When the World Stopped Making Sense. The Debate on Mathematics as Science at the Accademia degli Infiammati in Padua
Paolo Celi is a Teaching Assistant of Italian Literature at the Department of Philology, Literature and Linguistics at University of Pisa. He researches Italian poetry from the sixteenth and seventeenth centuries, with particular attention to the lyrical tradition and artists and writers at the time Cosimo I ruled in Florence. He has been a visiting scholar at Johns Hopkins University (2017), an Erasmus Trainee at Université Sorbonne Nouvelle - Paris III (2018), and a research assistant at Concordia University in Montreal (2021).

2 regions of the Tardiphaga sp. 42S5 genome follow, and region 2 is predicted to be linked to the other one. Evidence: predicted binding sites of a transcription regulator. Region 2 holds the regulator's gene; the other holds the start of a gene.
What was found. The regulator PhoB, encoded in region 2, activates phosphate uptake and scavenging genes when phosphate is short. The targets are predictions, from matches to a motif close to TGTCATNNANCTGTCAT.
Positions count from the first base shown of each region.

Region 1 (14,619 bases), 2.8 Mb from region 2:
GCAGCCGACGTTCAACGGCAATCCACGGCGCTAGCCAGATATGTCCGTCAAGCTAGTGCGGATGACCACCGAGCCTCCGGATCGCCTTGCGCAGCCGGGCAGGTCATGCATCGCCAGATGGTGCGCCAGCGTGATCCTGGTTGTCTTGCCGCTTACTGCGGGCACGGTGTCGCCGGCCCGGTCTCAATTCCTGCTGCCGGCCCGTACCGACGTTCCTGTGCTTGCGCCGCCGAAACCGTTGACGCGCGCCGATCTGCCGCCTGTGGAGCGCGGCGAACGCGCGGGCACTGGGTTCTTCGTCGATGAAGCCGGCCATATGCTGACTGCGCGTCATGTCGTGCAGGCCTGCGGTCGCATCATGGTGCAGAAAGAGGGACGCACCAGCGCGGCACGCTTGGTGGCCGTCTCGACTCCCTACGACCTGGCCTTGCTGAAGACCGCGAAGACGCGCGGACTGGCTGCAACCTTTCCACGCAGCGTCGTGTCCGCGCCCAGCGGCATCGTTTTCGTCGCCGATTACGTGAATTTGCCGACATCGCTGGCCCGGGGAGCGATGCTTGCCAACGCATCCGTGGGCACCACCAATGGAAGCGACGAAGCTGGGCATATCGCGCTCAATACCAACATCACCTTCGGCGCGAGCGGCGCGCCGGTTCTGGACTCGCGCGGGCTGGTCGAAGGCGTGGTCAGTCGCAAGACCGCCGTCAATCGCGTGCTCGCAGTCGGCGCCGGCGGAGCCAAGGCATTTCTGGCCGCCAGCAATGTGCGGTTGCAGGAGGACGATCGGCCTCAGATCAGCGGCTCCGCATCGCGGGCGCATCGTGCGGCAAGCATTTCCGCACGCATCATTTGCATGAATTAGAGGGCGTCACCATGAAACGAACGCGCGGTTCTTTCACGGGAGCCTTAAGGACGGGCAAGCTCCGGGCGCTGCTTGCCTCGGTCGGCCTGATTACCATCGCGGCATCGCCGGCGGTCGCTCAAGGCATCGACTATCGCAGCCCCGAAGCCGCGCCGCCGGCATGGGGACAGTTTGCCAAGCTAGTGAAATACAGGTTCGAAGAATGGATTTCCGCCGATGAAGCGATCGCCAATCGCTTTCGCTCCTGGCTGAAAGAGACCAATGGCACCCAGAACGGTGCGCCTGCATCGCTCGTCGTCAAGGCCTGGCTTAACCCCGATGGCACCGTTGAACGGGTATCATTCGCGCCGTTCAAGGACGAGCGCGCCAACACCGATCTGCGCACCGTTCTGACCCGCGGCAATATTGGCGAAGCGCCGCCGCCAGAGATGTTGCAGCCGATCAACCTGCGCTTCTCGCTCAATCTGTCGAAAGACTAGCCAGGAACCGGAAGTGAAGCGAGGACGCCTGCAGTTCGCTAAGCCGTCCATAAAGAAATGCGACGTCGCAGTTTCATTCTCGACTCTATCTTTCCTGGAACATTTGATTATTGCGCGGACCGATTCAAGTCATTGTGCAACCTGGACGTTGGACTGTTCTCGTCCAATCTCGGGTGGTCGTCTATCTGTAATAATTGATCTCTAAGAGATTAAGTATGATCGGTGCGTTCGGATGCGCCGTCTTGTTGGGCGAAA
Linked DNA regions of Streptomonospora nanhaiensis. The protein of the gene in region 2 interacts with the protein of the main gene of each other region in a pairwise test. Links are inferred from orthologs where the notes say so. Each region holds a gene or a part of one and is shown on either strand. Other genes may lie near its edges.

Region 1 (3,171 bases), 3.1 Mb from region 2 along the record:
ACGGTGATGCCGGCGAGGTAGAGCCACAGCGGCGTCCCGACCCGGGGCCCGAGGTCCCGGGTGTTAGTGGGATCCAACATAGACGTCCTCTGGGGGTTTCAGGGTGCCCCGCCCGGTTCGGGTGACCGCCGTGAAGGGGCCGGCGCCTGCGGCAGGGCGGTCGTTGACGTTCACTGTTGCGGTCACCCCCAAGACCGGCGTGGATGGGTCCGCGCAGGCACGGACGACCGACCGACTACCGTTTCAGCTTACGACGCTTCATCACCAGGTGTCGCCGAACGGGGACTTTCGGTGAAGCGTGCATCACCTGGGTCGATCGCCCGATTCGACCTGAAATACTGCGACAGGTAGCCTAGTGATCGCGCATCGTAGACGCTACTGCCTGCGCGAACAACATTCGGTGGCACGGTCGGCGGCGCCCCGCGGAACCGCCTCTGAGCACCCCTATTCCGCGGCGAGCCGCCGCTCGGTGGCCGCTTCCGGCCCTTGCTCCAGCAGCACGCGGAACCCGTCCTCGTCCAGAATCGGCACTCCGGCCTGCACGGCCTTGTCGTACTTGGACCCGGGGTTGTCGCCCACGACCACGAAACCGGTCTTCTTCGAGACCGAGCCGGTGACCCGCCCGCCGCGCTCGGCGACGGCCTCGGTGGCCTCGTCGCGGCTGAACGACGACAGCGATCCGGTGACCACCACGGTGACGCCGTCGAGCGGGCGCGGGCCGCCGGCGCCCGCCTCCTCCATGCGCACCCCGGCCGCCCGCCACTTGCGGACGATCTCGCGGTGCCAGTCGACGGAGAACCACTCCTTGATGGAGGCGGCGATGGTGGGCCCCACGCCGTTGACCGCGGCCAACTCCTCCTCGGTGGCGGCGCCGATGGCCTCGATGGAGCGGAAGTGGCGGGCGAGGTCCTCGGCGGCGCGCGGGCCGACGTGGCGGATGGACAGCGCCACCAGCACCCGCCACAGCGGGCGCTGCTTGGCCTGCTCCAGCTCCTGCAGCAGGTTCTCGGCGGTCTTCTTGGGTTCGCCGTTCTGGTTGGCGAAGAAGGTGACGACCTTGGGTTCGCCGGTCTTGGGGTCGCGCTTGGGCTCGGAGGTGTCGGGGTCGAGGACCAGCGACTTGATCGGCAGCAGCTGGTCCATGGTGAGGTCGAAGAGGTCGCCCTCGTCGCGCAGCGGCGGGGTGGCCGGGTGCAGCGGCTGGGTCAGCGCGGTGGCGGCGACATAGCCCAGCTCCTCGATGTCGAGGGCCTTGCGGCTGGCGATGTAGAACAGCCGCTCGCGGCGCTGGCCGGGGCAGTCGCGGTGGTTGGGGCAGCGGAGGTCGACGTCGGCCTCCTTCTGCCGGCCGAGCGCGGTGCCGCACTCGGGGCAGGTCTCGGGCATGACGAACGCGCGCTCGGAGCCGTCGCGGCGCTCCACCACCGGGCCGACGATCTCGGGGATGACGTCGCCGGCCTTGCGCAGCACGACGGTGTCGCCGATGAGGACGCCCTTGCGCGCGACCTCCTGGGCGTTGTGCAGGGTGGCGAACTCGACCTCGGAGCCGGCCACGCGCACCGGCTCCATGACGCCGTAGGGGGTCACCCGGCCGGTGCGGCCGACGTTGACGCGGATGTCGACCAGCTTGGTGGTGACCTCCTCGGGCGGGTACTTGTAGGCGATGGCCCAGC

In 1533, the first edition in print of Proclus' commentary on the first book of Euclid's Elements sparked a debate on the status of mathematics. For the Platonists, mathematics should be placed at the center of the scientific paradigm; for the most intransigent among the Aristotelians, it should adopt an ancillary position. The project aims to tell the story of three Aristotelians, Alessandro Piccolomini, Benedetto Varchi e Sperone Speroni, members of the Accademia degli Infiammati in Padua, and their attempt to reform Aristotelianism. The goal of the project is to explore the mathematical writings of these three authors, whose work challenged the Aristotelian model and could have influenced the trajectory of modern science.